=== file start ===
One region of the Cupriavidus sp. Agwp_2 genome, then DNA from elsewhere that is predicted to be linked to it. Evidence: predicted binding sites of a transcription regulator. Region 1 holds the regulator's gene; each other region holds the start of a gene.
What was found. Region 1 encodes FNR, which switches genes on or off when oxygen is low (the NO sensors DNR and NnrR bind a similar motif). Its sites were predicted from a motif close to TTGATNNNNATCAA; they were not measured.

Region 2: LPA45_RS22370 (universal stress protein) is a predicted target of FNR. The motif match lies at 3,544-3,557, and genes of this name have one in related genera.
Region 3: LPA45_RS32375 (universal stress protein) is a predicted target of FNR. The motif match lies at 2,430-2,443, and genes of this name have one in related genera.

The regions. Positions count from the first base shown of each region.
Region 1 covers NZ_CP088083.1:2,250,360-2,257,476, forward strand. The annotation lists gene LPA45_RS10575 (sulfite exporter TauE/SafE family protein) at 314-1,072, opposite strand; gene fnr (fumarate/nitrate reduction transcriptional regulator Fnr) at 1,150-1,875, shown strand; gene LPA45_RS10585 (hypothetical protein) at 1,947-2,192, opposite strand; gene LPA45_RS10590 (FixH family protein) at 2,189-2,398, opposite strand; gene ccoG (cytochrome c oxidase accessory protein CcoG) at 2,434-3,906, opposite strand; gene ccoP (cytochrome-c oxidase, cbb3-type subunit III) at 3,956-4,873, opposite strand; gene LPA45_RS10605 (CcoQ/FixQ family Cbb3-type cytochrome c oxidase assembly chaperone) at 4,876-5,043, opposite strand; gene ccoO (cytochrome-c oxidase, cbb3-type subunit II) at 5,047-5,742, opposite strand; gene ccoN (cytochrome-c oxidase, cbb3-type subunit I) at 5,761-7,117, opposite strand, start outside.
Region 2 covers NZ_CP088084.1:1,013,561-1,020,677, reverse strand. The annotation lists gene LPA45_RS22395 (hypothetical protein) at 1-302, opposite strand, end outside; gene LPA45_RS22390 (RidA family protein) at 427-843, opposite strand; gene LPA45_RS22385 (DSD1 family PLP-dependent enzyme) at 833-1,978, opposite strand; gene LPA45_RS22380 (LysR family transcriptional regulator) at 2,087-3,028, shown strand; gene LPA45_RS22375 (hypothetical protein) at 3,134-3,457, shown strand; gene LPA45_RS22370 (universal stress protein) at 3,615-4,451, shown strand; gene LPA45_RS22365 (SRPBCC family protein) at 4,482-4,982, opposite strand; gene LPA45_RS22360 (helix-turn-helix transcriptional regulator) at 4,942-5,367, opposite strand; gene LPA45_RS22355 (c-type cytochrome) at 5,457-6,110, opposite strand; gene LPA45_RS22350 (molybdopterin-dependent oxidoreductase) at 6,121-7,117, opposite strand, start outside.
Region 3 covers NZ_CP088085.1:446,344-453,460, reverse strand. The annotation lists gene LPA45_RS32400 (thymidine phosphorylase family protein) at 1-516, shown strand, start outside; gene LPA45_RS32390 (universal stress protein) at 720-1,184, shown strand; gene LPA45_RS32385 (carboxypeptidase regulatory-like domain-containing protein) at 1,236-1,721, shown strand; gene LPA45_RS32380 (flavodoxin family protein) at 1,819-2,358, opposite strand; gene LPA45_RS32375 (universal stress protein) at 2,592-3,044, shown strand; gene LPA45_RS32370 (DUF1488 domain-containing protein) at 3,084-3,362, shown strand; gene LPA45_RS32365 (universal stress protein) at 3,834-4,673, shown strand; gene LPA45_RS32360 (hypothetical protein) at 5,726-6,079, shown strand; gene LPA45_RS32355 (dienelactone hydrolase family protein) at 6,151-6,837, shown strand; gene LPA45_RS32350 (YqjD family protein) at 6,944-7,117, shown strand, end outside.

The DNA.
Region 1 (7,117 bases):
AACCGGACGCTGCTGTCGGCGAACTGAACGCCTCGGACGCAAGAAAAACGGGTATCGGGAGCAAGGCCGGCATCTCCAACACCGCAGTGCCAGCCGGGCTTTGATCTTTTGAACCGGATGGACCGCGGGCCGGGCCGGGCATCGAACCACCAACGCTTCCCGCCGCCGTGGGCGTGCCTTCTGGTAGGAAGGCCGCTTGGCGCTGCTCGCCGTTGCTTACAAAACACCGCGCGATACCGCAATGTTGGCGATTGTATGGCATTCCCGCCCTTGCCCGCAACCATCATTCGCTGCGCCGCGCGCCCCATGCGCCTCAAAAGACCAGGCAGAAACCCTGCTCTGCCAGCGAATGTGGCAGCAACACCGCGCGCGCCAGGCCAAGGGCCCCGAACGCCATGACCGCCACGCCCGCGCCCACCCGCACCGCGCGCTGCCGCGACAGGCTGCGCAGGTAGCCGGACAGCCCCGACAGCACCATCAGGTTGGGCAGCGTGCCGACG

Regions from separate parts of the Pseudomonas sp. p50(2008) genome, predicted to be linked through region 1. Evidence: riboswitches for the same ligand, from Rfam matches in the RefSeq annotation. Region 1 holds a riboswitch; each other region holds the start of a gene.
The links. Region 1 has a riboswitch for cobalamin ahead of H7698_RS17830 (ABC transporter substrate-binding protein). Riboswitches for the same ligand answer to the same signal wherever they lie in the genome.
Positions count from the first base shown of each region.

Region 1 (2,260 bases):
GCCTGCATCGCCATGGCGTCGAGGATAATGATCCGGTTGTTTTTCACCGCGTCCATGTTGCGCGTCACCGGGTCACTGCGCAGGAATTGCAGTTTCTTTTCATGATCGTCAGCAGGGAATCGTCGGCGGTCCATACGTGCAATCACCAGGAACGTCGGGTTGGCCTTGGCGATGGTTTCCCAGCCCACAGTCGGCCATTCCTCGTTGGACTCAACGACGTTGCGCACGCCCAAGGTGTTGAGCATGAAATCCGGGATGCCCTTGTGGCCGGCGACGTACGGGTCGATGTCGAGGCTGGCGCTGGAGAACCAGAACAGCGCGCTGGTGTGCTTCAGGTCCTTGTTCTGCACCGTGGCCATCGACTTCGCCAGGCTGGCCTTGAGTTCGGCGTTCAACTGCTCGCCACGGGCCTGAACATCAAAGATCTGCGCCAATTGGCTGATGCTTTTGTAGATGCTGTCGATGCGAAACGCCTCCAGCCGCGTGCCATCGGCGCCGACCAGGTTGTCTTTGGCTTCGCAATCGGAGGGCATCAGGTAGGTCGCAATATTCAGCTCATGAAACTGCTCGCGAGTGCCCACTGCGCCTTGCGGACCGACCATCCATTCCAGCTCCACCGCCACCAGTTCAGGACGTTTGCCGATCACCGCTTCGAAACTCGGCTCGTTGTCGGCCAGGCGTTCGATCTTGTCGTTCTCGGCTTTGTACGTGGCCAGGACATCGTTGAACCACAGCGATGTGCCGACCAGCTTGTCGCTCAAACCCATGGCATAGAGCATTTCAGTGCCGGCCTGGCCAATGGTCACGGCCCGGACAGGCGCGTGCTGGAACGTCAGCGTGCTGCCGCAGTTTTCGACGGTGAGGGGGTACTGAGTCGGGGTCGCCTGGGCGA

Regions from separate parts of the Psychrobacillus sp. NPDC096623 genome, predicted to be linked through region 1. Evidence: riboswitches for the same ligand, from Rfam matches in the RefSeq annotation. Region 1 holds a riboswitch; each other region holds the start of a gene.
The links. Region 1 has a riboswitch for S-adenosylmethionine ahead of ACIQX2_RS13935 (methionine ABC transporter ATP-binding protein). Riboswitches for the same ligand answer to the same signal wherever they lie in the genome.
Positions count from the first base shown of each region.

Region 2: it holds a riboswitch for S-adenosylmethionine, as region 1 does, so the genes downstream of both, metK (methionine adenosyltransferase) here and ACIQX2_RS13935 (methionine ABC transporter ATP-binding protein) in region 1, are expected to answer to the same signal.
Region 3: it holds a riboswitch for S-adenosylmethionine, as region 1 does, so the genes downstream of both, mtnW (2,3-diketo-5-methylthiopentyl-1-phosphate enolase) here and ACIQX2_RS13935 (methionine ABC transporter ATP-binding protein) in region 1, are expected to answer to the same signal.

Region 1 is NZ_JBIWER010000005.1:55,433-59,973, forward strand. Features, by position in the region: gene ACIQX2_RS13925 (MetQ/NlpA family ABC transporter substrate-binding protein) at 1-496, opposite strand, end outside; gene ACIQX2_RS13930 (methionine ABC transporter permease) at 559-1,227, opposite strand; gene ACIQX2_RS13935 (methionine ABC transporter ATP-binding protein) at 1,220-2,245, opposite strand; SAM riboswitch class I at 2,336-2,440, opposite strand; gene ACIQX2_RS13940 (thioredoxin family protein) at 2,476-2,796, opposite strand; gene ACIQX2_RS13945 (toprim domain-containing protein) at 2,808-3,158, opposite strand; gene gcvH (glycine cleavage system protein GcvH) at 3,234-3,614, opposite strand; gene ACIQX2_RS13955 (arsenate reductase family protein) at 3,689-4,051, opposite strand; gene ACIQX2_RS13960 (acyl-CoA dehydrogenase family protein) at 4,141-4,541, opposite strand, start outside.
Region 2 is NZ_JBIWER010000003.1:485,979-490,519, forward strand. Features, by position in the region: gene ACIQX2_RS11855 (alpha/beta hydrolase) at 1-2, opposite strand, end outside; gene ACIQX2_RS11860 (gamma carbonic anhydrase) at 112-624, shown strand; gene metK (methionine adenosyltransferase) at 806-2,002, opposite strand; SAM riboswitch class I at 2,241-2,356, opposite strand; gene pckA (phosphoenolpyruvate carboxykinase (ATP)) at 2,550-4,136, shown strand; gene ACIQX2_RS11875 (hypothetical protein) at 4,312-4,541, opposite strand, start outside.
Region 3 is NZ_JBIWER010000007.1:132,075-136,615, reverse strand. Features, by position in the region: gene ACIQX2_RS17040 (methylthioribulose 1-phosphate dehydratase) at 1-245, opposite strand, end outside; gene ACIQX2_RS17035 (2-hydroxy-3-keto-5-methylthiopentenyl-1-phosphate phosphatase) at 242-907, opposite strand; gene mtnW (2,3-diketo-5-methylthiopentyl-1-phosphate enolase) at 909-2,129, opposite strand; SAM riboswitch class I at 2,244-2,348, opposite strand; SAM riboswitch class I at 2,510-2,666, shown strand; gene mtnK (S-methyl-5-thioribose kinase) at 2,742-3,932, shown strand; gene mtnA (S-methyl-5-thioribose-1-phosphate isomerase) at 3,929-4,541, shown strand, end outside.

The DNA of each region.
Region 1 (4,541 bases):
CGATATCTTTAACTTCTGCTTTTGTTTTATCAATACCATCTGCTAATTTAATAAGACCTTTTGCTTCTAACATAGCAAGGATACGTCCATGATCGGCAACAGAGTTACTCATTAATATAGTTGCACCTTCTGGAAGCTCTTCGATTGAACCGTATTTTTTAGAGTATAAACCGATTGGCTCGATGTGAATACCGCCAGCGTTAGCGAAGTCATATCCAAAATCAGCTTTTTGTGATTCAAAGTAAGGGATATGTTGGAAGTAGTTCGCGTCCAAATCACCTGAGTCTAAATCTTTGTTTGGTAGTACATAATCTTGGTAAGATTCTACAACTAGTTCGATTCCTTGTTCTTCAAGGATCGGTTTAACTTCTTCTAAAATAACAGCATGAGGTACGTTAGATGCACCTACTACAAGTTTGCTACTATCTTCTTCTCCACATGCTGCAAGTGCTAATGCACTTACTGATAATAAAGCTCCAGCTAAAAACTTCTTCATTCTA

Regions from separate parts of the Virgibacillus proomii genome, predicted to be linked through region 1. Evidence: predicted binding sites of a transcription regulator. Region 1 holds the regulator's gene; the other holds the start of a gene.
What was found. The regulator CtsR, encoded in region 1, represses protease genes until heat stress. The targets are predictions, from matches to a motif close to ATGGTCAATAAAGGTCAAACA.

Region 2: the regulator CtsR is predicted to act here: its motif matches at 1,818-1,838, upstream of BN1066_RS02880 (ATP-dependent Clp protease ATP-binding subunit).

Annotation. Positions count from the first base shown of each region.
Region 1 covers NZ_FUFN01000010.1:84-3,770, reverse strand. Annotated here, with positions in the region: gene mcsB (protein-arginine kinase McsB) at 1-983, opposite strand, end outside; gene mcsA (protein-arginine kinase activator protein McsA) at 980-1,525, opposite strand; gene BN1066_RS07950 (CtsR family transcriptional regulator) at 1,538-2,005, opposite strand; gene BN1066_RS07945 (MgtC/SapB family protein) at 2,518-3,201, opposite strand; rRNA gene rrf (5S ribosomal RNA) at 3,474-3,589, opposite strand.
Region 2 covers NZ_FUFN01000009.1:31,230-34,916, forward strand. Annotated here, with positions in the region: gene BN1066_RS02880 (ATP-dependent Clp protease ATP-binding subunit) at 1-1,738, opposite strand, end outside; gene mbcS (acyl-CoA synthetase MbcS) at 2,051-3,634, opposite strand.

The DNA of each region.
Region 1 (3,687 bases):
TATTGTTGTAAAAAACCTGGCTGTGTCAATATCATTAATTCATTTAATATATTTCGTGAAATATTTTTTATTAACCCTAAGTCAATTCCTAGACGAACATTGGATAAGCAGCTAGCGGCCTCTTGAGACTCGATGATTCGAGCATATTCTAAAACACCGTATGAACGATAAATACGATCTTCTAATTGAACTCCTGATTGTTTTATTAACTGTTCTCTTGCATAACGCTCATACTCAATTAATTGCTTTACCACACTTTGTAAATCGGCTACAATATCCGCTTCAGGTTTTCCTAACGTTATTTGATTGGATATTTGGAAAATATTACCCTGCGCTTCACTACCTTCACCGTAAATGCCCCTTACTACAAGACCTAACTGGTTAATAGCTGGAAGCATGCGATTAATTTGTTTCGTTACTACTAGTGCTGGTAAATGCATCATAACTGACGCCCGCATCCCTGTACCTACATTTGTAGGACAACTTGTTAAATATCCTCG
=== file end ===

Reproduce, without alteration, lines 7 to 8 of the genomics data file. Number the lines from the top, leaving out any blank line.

Region 2 covers NZ_CP088084.1:1,013,561-1,020,677, reverse strand. The annotation lists gene LPA45_RS22395 (hypothetical protein) at 1-302, opposite strand, end outside; gene LPA45_RS22390 (RidA family protein) at 427-843, opposite strand; gene LPA45_RS22385 (DSD1 family PLP-dependent enzyme) at 833-1,978, opposite strand; gene LPA45_RS22380 (LysR family transcriptional regulator) at 2,087-3,028, shown strand; gene LPA45_RS22375 (hypothetical protein) at 3,134-3,457, shown strand; gene LPA45_RS22370 (universal stress protein) at 3,615-4,451, shown strand; gene LPA45_RS22365 (SRPBCC family protein) at 4,482-4,982, opposite strand; gene LPA45_RS22360 (helix-turn-helix transcriptional regulator) at 4,942-5,367, opposite strand; gene LPA45_RS22355 (c-type cytochrome) at 5,457-6,110, opposite strand; gene LPA45_RS22350 (molybdopterin-dependent oxidoreductase) at 6,121-7,117, opposite strand, start outside.
Region 3 covers NZ_CP088085.1:446,344-453,460, reverse strand. The annotation lists gene LPA45_RS32400 (thymidine phosphorylase family protein) at 1-516, shown strand, start outside; gene LPA45_RS32390 (universal stress protein) at 720-1,184, shown strand; gene LPA45_RS32385 (carboxypeptidase regulatory-like domain-containing protein) at 1,236-1,721, shown strand; gene LPA45_RS32380 (flavodoxin family protein) at 1,819-2,358, opposite strand; gene LPA45_RS32375 (universal stress protein) at 2,592-3,044, shown strand; gene LPA45_RS32370 (DUF1488 domain-containing protein) at 3,084-3,362, shown strand; gene LPA45_RS32365 (universal stress protein) at 3,834-4,673, shown strand; gene LPA45_RS32360 (hypothetical protein) at 5,726-6,079, shown strand; gene LPA45_RS32355 (dienelactone hydrolase family protein) at 6,151-6,837, shown strand; gene LPA45_RS32350 (YqjD family protein) at 6,944-7,117, shown strand, end outside.